A Proposed Framework for Designing a Doctoral Program

A Proposed Framework for Designing a Doctoral Program

DOI: 10.4018/978-1-7998-2656-9.ch011

Abstract

This chapter expands on the original framework introduced in Chapter 1 with the purpose of developing a robust framework for developing and assessing doctoral programs in education. In addition to communities of practice and the basic elements of the doctoral program, the proposed framework adds both student goals and adaptive expertise to create a four-part framework.
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The Initial Discussions

When building a doctoral program, the initial doctoral faculty are the cornerstone. The coursework, professional experiences, assessments, and dissertation process will reflect the knowledge, beliefs, and practices of this group of professors. Whether they have been working together for years or a newly formed group, the doctoral program design process will cause them to form a new community of practice. The process will bring out the individual faculty member’s beliefs, experiences, and ways of thinking about doctoral programs. Even if the members have been together for many years, this new topic can bring out deeply held viewpoints that may seem extreme to the others in the group.

Fear not, for this is normal and healthy. The variety of experiences will become the strength of the program. The diversity in views will partially merge into shared views over time, but individuals will also maintain significant portions of their differing perspectives. Done well, this can be a strength. The respect afforded one another during the initial planning stage will set the tone for the program. As with any joint human endeavor, there must be give and take. Each faculty member must stand firm on some of their views and be willing to be flexible or even give up some of their views for the greater good. If two heads are better than one, a room full of experienced professors has immense potential to generate something great.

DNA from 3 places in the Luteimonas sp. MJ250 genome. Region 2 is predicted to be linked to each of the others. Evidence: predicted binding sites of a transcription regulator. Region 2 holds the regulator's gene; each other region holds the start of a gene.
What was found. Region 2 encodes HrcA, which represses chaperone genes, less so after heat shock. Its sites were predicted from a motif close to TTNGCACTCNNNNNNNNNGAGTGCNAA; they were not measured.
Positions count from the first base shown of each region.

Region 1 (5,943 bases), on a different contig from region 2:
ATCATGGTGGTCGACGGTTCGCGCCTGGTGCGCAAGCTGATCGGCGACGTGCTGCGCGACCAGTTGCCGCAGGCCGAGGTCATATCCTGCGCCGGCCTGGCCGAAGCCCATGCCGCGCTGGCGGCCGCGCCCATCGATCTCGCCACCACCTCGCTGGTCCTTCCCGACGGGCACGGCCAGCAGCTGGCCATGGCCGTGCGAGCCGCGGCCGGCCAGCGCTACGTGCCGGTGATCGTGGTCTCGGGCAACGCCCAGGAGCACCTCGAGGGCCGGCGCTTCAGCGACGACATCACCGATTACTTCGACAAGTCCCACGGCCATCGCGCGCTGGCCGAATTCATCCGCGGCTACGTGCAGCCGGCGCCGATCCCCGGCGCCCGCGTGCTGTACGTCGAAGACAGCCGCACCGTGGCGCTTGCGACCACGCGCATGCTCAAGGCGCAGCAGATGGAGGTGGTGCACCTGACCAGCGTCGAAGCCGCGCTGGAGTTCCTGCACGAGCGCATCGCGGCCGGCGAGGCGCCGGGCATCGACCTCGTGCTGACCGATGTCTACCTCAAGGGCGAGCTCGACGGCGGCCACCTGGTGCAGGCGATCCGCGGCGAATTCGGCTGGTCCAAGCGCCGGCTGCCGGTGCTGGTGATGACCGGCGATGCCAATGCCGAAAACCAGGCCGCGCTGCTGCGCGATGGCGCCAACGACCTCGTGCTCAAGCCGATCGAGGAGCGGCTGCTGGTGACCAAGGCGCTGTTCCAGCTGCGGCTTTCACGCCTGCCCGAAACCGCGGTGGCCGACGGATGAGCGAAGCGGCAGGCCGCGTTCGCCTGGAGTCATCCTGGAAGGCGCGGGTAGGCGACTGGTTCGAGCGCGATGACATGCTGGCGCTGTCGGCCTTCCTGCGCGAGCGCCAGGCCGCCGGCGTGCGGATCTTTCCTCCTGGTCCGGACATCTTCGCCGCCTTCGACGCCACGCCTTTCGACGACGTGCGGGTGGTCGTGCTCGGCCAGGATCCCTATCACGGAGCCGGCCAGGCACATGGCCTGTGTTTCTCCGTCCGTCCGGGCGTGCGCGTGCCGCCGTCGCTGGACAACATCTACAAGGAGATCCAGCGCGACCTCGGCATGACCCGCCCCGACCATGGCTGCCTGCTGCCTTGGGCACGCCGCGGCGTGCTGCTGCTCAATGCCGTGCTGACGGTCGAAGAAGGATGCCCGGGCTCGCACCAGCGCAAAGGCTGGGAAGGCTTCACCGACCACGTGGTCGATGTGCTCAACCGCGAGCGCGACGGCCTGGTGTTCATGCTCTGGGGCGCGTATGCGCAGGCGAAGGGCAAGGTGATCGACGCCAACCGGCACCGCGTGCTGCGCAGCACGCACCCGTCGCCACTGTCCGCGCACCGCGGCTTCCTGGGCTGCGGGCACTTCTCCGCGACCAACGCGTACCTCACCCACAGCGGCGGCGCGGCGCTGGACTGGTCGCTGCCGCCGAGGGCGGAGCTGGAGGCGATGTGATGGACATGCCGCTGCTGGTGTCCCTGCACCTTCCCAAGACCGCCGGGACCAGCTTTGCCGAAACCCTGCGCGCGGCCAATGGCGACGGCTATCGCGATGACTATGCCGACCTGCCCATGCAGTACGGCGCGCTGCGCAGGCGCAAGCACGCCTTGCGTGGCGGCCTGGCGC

Typically, the group will begin to examine the structure of the program and the coursework. The historical elements will be discussed as well as the current expectations of accrediting bodies as well as the specialization niche within the community of educational researchers.

I strongly recommend that this discourse occur in a later discussion. The starting point should be your future students.

The first fundamental key is to always focus on the future doctoral students, including:

  • What are their goals as they enter the program? Why will they enroll?

  • What are their needs on the way into the program?

  • What are their needs as people with jobs and lives outside of the program?

  • How might their goals change as they complete the program?

The second stage should be to purposefully choose a set of communities of practice in which those students will gradually participate as outcomes of the program:

  • How will they participate in the broad community of educational researchers given the various roles they will take after graduation?

  • Which professional organization should they participate in as they move through the program and graduate?

  • What kinds of communities of practice will they participate in the possible jobs within their chosen career paths?

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Expertise And Adaptive Expertise As The Main Goals Of Every Doctoral Program

Can one doctoral program prepare a graduate to fill any of the possible career choices? Can one doctoral program prepare a graduate to become members of any possible professional communities of practice? My answer to both questions is a firm yes. Embedded in this answer is an understanding that we cannot prepare them for every detail of every job of every community. I answer yes, because our main goals lie in the following two statements about the expertise developed in high quality doctoral programs:

  • The doctoral graduate will become an expert in one tiny area within one small niche of educational research. This is reified in the dissertation.

  • The doctoral graduate will develop adaptive expertise especially in the area of participation in professional communities, including those of whom they are not yet aware.

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